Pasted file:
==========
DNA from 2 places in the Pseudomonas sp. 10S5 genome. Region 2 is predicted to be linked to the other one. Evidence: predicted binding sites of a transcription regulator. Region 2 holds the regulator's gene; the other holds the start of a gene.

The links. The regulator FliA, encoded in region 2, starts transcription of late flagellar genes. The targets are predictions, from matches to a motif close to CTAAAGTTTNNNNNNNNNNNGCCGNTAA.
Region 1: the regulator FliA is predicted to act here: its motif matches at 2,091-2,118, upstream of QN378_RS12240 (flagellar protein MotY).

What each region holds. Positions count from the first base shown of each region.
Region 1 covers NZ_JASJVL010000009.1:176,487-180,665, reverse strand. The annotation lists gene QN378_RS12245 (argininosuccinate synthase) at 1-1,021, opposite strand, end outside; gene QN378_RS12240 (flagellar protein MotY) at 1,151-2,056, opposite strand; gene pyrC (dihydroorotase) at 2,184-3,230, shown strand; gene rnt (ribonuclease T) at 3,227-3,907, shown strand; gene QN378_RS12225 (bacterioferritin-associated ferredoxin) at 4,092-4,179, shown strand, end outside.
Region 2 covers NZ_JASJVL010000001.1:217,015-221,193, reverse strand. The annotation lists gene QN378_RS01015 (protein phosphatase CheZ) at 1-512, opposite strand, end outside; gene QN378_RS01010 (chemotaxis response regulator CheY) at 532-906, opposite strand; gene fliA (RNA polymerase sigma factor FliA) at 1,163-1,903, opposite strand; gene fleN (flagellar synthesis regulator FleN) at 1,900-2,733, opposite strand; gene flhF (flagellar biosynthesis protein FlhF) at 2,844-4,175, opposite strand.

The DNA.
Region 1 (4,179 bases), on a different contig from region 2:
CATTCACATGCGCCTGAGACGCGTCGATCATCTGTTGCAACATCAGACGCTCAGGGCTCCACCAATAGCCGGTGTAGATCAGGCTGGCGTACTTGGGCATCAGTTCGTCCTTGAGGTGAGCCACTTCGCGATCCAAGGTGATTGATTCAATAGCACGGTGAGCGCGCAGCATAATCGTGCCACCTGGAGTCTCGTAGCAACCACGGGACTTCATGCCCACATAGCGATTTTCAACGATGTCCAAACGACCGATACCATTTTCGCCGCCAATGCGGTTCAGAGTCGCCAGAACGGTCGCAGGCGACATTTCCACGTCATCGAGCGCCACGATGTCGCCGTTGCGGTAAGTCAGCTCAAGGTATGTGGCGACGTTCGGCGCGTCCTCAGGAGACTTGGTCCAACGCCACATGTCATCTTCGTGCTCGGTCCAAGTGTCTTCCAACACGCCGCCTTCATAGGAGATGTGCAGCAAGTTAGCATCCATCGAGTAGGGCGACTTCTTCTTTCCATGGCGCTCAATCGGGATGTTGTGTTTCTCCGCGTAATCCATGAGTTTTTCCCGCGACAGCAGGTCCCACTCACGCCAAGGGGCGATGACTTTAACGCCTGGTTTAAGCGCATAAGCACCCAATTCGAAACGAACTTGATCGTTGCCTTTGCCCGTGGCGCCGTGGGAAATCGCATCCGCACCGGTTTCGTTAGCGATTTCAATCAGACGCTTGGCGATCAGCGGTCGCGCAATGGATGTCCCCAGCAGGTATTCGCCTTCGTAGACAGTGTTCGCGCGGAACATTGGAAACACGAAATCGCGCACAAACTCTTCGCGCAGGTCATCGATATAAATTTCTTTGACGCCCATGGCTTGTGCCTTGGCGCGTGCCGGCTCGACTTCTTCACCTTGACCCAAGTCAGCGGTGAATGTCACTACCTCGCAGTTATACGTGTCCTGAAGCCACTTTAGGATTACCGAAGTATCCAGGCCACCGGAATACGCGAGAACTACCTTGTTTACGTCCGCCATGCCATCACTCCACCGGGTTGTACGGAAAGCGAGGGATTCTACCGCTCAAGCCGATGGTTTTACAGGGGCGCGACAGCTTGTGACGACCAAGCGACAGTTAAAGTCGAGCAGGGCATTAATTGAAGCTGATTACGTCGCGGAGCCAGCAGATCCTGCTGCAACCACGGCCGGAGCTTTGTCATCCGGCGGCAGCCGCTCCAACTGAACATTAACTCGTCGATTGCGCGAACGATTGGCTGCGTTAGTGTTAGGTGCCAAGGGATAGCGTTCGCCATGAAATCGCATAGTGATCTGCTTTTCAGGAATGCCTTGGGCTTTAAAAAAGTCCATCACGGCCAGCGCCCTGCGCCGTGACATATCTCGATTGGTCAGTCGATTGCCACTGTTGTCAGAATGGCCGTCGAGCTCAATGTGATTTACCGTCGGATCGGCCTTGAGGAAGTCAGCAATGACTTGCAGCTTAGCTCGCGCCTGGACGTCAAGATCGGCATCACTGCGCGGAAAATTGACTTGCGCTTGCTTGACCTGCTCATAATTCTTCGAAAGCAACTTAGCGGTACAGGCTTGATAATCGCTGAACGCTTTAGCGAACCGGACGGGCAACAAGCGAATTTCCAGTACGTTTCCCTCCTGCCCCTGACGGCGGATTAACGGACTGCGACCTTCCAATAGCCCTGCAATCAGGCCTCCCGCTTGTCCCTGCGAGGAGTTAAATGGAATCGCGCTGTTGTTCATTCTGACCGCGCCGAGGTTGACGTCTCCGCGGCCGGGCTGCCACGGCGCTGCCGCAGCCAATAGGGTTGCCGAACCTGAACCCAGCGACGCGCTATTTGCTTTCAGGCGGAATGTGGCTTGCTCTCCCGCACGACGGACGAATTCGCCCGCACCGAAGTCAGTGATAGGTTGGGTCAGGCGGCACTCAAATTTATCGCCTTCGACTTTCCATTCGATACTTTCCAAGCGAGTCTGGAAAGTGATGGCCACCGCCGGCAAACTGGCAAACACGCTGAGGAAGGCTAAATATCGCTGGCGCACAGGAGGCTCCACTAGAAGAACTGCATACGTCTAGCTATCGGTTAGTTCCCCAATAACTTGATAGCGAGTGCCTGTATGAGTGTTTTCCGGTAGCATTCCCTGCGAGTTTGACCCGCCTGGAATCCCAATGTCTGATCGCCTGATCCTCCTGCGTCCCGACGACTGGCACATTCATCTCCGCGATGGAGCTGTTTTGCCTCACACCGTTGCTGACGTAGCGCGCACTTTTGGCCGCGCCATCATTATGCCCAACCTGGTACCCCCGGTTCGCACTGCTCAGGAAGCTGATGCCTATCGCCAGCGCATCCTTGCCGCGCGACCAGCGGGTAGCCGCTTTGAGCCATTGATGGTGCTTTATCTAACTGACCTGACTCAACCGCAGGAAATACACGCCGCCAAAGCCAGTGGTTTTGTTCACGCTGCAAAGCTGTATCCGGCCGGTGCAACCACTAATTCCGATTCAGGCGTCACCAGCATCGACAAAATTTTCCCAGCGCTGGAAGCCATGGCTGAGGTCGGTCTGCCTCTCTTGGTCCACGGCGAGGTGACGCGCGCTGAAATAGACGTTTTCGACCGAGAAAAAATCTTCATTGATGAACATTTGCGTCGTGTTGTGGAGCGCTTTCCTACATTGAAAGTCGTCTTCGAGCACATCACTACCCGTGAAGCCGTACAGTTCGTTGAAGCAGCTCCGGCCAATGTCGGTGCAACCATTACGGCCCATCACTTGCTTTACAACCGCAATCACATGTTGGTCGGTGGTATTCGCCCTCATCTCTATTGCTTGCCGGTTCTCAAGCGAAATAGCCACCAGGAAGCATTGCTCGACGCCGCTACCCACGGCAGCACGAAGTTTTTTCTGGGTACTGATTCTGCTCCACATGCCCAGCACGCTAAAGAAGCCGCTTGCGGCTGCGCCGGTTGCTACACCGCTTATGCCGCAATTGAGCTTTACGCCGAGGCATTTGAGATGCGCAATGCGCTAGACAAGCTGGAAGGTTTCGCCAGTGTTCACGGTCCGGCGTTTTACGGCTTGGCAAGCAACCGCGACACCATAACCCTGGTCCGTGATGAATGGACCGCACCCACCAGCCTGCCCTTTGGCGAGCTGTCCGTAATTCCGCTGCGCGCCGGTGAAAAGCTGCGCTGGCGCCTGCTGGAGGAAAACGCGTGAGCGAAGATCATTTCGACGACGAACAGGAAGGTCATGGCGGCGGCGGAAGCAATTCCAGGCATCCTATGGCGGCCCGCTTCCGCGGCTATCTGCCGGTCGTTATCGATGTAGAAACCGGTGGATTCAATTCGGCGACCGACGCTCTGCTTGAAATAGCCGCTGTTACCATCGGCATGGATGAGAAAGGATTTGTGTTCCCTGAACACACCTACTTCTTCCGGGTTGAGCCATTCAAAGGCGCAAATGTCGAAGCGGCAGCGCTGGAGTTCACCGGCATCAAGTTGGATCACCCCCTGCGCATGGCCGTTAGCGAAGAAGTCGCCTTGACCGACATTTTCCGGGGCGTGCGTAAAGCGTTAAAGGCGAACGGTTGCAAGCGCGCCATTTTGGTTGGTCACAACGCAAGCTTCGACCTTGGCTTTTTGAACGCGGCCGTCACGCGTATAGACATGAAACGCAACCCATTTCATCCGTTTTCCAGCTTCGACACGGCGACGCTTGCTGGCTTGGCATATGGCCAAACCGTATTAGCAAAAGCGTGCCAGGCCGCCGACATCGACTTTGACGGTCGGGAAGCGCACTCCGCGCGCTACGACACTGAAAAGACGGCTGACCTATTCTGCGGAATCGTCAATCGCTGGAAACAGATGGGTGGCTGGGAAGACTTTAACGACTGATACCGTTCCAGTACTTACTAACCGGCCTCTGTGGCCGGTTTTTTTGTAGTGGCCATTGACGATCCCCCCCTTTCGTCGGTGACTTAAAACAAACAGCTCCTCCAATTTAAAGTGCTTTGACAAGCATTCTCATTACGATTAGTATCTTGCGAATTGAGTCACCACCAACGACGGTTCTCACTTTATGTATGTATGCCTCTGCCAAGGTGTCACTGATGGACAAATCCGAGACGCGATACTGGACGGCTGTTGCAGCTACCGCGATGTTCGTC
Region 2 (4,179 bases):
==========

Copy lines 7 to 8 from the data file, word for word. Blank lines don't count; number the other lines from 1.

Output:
The DNA.
Region 1 (4,179 bases), on a different contig from region 2: